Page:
The first key figure from BCO: in 2000, well before Brazil's aggressive anti-deforestation policies, the percent of forest cover was much lower on the Brazilian (right-hand) side of the border.

The first key figure from BCO: in 2000, well before Brazil's aggressive anti-deforestation policies, the percent of forest cover was much lower on the Brazilian (right-hand) side of the border.

There's a clear visual difference between deforestation in Brazil and in its neighbors. But here's what I really like about the paper: even if you don't completely buy the static RD identifying assumption here, you have to agree that the following sequence of RD figures is pretty compelling.

This is a little annoying to compare to the first figure, since the y-axis here is different: this time, it's percent of forest cover lost each year - that's why Brazil appears higher in these figures than in the earlier graph. But: it clearly pops out that In 2006, when Brazil's policies went into effect, the discontinuity disappears.

This is a little annoying to compare to the first figure, since the y-axis here is different: this time, it's percent of forest cover lost each year - that's why Brazil appears higher in these figures than in the earlier graph. But: it clearly pops out that In 2006, when Brazil's policies went into effect, the discontinuity disappears.

The cool thing about the data that the authors have, which differentiates it from many spatial RD papers, is that it's not static - they've got multiple years of data. This allows them to look at deforestation over time. Critically, even though Brazil's forest cover is much lower than its neighbors prior to the policy, its annual rate of forest cover loss slows dramatically in 2006, when the deforestation policies came into effect, and appears to remain equal to the neighboring country rate in 2007 and 2008. 

This is pretty strong evidence that the anti-deforestation policies put into place by the Brazilian government worked! You should still be slightly skeptical, and want to see a bunch of robustness checks (many of which are in the paper), but I really like this paper. It combines awesome remote sensing data with a quasi-experimental research design to study the effectiveness of important policies. It's not too often that we can be optimistic about the future of the Amazon - but it looks like we've got some reason to be hopeful here.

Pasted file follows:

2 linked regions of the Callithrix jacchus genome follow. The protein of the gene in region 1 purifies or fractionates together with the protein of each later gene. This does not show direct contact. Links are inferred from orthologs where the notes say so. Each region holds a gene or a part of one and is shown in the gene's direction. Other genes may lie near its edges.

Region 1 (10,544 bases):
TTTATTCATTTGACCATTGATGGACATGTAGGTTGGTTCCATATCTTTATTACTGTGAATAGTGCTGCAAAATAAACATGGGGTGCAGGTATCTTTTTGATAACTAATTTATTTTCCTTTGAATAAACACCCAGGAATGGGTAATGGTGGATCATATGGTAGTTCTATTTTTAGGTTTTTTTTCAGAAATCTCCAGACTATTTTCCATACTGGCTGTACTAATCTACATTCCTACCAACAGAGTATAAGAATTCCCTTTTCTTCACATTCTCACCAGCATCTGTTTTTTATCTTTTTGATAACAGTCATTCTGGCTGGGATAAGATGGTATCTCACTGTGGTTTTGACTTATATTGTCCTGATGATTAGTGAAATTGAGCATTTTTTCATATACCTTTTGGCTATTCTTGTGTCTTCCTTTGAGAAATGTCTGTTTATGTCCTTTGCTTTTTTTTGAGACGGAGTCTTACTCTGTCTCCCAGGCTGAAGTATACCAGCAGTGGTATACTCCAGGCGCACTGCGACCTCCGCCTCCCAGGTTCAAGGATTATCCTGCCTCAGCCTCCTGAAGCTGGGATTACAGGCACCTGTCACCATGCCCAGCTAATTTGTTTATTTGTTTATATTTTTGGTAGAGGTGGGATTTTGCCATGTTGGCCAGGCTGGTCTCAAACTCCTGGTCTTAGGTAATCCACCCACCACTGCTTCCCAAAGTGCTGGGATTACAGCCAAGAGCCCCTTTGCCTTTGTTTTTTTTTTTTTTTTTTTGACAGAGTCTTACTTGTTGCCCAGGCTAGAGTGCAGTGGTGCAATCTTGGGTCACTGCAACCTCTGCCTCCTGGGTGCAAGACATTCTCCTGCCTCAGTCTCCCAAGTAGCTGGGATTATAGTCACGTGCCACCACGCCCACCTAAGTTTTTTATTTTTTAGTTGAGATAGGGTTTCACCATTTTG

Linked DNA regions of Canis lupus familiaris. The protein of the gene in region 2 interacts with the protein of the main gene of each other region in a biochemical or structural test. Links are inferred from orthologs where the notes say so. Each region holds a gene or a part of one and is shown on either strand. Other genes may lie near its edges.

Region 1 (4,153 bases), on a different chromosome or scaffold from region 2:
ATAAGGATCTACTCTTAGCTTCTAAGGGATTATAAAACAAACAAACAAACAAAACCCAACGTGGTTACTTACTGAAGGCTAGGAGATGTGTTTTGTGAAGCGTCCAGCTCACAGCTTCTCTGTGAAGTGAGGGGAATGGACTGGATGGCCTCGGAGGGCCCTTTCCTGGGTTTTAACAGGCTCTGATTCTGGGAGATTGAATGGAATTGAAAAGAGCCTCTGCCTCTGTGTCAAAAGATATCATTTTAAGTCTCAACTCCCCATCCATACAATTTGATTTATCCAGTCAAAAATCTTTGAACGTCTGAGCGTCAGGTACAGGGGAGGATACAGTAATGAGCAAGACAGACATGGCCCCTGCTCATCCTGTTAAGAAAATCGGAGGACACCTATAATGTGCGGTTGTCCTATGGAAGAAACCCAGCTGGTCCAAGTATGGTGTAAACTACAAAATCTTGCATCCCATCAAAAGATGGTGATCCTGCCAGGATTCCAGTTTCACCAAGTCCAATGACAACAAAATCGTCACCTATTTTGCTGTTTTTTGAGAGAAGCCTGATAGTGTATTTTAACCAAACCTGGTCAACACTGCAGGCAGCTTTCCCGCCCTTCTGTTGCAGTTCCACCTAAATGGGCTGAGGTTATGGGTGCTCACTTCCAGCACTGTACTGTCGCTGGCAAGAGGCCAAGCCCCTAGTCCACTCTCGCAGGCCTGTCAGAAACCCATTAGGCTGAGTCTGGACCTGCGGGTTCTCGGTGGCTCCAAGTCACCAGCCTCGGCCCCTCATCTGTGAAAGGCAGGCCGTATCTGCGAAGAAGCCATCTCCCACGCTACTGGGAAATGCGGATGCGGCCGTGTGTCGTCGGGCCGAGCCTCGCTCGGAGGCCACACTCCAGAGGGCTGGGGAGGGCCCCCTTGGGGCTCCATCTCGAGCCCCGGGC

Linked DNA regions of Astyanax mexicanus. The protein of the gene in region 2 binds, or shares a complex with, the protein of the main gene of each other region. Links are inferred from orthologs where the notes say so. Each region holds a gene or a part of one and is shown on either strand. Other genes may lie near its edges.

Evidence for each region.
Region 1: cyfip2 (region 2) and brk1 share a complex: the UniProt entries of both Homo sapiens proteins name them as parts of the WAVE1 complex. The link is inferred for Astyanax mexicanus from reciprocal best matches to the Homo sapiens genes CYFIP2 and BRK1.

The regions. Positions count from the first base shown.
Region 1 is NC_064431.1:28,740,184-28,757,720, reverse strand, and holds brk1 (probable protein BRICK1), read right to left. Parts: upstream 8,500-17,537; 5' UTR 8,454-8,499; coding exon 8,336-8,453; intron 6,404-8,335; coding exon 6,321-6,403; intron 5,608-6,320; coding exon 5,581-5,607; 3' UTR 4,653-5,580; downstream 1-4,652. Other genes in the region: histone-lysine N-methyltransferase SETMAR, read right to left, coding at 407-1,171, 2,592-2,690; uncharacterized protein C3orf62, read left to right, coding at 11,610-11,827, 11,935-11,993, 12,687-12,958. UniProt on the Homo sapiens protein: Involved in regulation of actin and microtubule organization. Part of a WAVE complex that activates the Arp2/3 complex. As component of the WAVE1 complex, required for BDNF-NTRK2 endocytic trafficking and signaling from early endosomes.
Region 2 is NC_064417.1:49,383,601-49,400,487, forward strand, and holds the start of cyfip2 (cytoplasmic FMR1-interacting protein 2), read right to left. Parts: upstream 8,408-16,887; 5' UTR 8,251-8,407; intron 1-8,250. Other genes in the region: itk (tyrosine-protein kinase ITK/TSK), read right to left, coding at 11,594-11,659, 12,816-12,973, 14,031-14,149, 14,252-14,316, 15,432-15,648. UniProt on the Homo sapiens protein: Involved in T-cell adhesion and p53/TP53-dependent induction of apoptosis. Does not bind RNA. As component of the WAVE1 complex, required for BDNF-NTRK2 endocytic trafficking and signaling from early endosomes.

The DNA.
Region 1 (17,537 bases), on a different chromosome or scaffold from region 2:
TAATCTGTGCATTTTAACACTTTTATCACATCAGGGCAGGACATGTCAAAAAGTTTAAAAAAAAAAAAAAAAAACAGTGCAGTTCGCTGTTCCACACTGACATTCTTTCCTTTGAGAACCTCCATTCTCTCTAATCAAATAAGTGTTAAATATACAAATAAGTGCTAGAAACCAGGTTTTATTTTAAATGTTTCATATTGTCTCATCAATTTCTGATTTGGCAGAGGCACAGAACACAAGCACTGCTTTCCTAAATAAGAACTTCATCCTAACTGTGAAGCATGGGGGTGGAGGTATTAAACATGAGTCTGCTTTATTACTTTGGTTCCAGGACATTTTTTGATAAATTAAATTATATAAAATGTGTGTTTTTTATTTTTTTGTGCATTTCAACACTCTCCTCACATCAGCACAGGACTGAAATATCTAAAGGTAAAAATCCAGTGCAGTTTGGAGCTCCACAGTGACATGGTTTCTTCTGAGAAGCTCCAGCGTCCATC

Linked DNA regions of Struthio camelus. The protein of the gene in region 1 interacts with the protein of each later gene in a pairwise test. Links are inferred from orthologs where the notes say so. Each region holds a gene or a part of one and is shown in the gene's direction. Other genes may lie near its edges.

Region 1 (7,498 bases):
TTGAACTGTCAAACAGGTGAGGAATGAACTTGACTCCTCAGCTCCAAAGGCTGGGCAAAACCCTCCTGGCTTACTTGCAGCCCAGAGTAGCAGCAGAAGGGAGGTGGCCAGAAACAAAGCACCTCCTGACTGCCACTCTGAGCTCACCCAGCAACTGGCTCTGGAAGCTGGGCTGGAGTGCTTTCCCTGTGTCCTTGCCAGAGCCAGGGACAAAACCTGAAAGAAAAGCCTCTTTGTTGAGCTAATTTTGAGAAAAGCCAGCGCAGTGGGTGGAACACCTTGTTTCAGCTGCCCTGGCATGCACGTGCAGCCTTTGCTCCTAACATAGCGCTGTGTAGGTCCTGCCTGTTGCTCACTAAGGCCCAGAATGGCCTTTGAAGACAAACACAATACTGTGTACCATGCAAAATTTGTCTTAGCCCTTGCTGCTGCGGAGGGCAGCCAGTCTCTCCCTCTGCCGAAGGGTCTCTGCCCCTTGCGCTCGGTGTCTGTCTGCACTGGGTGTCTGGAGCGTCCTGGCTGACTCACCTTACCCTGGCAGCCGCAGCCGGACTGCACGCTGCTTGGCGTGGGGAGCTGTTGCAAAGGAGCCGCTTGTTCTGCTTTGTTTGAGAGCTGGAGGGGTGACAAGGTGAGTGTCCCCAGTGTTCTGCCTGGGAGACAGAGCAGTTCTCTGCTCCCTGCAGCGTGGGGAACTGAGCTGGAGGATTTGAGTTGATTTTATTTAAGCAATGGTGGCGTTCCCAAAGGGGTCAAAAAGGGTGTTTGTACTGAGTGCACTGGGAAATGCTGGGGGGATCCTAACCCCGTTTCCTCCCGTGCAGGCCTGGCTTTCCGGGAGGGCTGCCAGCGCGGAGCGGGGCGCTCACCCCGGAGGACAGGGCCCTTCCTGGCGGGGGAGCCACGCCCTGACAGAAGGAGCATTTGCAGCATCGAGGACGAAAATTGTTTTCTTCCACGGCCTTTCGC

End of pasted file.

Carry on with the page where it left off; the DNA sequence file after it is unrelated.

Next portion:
If you've made it all the way through this post, I'll reward you with John Oliver's new video on science.

WWP: Rain, rain, go away, you're hurting my human capital development

Greetings from String Matching Land! Since I seem to be trapped in an endless loop of making small edits to code and then waiting 25' for it to run (break), I'm going to break out for a little bit and tell you about a cool new paper that I just finished reading. Also, it's Wednesday, so my WWP acronym remains intact. Nice.  

Manisha Shah (a Berkeley ARE graduate!) at UCLA and Bryce Millett Steinberg, a Harvard PhD currently doing a postdoc at Brown who is on the job market this year (hire her! this profession needs more women!), have a new paper that I really like. I thought of this same idea (with slightly different data) recently, and then realized that this is forthcoming in the JPE (damn)- and it's excellently done. The writing is clear, the set-up is interesting, the data are cool, the empirics are credible, and the results are intuitive. Did I mention it's forthcoming in the JPE? 

In this paper, Shah and Steinberg tackle a prominent strand of development economics: what do economic shocks do to children at various stages of growth? There's a long literature on this, including the canonical Maccini and Yang paper (2009 AER), who find that good rainfall shocks in early life dramatically improve outcomes for women as adults (in Indonesia). This paper does a great job of documenting a treatment effect (if you haven't read it yet, metaphorically put down this blog and go read that instead), but less to say about the mechanisms behind it.